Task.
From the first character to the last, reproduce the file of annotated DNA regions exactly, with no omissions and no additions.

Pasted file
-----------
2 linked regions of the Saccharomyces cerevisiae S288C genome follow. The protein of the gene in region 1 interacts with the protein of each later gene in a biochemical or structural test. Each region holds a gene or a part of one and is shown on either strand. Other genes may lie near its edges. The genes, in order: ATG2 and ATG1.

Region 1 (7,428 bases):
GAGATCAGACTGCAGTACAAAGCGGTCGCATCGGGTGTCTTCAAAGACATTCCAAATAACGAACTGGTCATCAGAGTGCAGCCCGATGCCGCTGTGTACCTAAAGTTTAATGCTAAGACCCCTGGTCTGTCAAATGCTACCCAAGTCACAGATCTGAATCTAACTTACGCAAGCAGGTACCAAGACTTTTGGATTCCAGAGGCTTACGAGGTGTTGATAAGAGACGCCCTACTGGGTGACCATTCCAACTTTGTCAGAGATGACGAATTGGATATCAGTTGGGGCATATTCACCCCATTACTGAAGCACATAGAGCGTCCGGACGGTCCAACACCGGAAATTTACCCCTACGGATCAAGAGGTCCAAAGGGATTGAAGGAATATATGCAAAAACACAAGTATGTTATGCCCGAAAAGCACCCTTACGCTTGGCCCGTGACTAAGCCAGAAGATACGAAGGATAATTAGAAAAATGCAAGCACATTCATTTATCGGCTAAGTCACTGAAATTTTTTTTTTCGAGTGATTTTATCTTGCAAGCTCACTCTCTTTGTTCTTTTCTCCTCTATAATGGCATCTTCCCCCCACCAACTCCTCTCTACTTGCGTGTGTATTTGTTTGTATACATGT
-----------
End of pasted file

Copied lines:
2 linked regions of the Saccharomyces cerevisiae S288C genome follow. The protein of the gene in region 1 interacts with the protein of each later gene in a biochemical or structural test. Each region holds a gene or a part of one and is shown on either strand. Other genes may lie near its edges. The genes, in order: ATG2 and ATG1.

Region 1 (7,428 bases):
GAGATCAGACTGCAGTACAAAGCGGTCGCATCGGGTGTCTTCAAAGACATTCCAAATAACGAACTGGTCATCAGAGTGCAGCCCGATGCCGCTGTGTACCTAAAGTTTAATGCTAAGACCCCTGGTCTGTCAAATGCTACCCAAGTCACAGATCTGAATCTAACTTACGCAAGCAGGTACCAAGACTTTTGGATTCCAGAGGCTTACGAGGTGTTGATAAGAGACGCCCTACTGGGTGACCATTCCAACTTTGTCAGAGATGACGAATTGGATATCAGTTGGGGCATATTCACCCCATTACTGAAGCACATAGAGCGTCCGGACGGTCCAACACCGGAAATTTACCCCTACGGATCAAGAGGTCCAAAGGGATTGAAGGAATATATGCAAAAACACAAGTATGTTATGCCCGAAAAGCACCCTTACGCTTGGCCCGTGACTAAGCCAGAAGATACGAAGGATAATTAGAAAAATGCAAGCACATTCATTTATCGGCTAAGTCACTGAAATTTTTTTTTTCGAGTGATTTTATCTTGCAAGCTCACTCTCTTTGTTCTTTTCTCCTCTATAATGGCATCTTCCCCCCACCAACTCCTCTCTACTTGCGTGTGTATTTGTTTGTATACATGT